I wouldn't worry about it, either.
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Old 07-31-2006, 08:02 PM   #28
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Thanks guys.

I crawled back under there tonight to start cutting away some more belly pan and decided it probably is not worth the extra 10 gallons or so.

I'll probably skip the idea. If I were doing a shell off then ya, I'd go for it. But all my work is already cramped down there.

Thanks Mark for the nice detailed photos. Really spells it out. Where did you have your grey tank made. It looks different than the others I've seen.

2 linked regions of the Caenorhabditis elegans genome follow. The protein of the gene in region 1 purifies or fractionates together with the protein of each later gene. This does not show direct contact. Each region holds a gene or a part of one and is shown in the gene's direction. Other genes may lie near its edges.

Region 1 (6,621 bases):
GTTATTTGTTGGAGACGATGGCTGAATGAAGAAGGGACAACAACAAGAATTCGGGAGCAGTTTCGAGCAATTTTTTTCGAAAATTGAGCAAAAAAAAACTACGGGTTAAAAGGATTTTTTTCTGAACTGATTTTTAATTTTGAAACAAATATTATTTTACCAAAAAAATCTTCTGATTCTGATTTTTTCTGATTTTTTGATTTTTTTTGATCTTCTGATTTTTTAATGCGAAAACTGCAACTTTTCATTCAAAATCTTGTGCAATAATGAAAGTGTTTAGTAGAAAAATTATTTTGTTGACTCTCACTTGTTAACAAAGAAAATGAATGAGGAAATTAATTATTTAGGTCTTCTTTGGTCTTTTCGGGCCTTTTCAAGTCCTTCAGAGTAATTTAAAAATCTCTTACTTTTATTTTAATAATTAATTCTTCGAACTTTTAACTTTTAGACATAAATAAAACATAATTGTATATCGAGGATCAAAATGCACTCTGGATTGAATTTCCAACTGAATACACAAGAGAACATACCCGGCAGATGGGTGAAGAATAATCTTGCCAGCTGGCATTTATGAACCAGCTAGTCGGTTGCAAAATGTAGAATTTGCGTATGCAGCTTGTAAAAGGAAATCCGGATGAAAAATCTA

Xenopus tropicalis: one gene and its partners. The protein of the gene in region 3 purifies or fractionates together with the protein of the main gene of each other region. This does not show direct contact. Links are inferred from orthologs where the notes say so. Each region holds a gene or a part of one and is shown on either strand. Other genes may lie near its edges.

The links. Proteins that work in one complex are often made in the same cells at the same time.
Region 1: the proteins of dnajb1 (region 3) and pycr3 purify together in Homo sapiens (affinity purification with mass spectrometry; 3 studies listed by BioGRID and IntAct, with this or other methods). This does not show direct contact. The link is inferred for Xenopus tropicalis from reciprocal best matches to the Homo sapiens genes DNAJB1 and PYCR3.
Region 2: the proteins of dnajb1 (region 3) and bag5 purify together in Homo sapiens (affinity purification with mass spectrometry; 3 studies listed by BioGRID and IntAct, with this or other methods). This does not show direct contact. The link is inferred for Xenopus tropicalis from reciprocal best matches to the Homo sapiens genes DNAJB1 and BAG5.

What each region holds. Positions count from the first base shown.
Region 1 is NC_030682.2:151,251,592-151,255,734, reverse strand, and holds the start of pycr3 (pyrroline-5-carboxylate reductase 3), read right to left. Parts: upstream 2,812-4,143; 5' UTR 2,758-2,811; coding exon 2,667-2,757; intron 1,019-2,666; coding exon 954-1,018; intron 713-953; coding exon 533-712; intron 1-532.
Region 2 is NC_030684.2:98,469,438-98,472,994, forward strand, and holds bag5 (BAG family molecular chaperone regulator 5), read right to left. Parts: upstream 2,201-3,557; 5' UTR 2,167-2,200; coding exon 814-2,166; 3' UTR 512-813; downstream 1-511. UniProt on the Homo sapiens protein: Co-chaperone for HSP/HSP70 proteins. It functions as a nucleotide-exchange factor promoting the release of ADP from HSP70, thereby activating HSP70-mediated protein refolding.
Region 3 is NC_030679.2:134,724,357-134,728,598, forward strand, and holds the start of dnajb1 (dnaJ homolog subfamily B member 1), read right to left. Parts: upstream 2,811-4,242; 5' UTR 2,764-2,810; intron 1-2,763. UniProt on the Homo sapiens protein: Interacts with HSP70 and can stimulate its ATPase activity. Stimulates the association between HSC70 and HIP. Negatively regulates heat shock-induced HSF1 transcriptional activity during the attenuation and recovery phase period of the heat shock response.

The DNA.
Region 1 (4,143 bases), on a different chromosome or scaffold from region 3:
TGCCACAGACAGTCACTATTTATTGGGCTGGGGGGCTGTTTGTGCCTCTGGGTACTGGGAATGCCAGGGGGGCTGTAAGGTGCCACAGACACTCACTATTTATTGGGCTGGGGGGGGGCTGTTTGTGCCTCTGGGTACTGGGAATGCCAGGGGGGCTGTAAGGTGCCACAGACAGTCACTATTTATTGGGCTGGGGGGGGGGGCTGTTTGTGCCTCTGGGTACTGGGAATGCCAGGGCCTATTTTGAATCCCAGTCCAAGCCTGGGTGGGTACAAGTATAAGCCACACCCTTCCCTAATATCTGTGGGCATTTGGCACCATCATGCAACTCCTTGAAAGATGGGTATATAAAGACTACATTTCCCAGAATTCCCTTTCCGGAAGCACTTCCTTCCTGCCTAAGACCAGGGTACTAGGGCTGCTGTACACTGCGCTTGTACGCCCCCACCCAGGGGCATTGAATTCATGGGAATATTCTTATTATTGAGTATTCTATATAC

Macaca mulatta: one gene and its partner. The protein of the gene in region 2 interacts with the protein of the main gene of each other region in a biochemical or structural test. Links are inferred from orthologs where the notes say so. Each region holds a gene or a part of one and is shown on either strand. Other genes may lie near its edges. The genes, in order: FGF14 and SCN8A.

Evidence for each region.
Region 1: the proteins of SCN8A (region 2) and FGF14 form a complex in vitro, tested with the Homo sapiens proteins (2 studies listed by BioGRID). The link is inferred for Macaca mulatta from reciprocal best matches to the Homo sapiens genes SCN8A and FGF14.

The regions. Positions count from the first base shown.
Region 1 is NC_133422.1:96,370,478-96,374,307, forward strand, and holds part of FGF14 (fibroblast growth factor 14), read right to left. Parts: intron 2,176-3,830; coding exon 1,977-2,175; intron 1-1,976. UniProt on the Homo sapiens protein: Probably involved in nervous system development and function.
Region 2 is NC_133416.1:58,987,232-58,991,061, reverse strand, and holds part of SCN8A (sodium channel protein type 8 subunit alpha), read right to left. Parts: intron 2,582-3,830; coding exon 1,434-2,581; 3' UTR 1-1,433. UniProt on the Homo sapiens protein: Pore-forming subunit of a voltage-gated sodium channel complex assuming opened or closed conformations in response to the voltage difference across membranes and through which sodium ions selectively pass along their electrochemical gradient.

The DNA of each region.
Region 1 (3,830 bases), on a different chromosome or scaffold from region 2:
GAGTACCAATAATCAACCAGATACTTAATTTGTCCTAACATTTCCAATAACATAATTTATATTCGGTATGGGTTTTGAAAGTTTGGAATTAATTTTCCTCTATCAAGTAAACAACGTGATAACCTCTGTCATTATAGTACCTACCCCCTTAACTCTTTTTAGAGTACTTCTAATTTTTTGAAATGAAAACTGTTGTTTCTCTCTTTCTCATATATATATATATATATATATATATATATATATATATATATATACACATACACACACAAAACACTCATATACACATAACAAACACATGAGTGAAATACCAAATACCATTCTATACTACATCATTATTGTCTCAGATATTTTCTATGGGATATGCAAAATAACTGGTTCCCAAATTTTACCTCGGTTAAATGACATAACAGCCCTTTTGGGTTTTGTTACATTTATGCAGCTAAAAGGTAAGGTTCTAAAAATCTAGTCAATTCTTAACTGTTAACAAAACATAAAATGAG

Please excuse the crude drawing

Here is my first crack at the grey water system. The plan now is to have the 18 gallon or so tank between the 22" cross members and 53" frame rails. And not extend below the rails. I'll drill a 2" hole in the curbside cross memebers to allow the drain from the grey tank to meet up with the natrual position of the black tank valve. At that point I'll tie in the drain from the tub which is also below the subfloor.

The two sinks will enter the top of the tank on the curbside with the drain lines runing on top of the subfloor. The vent(s) not show will go up through the floor and up a closet to the roof.

Will this work? My concern is having the tub drain under the subfloor like it did when it was built. If I can't. I'll have to build a support for it to sit on to run the drain line above the floor.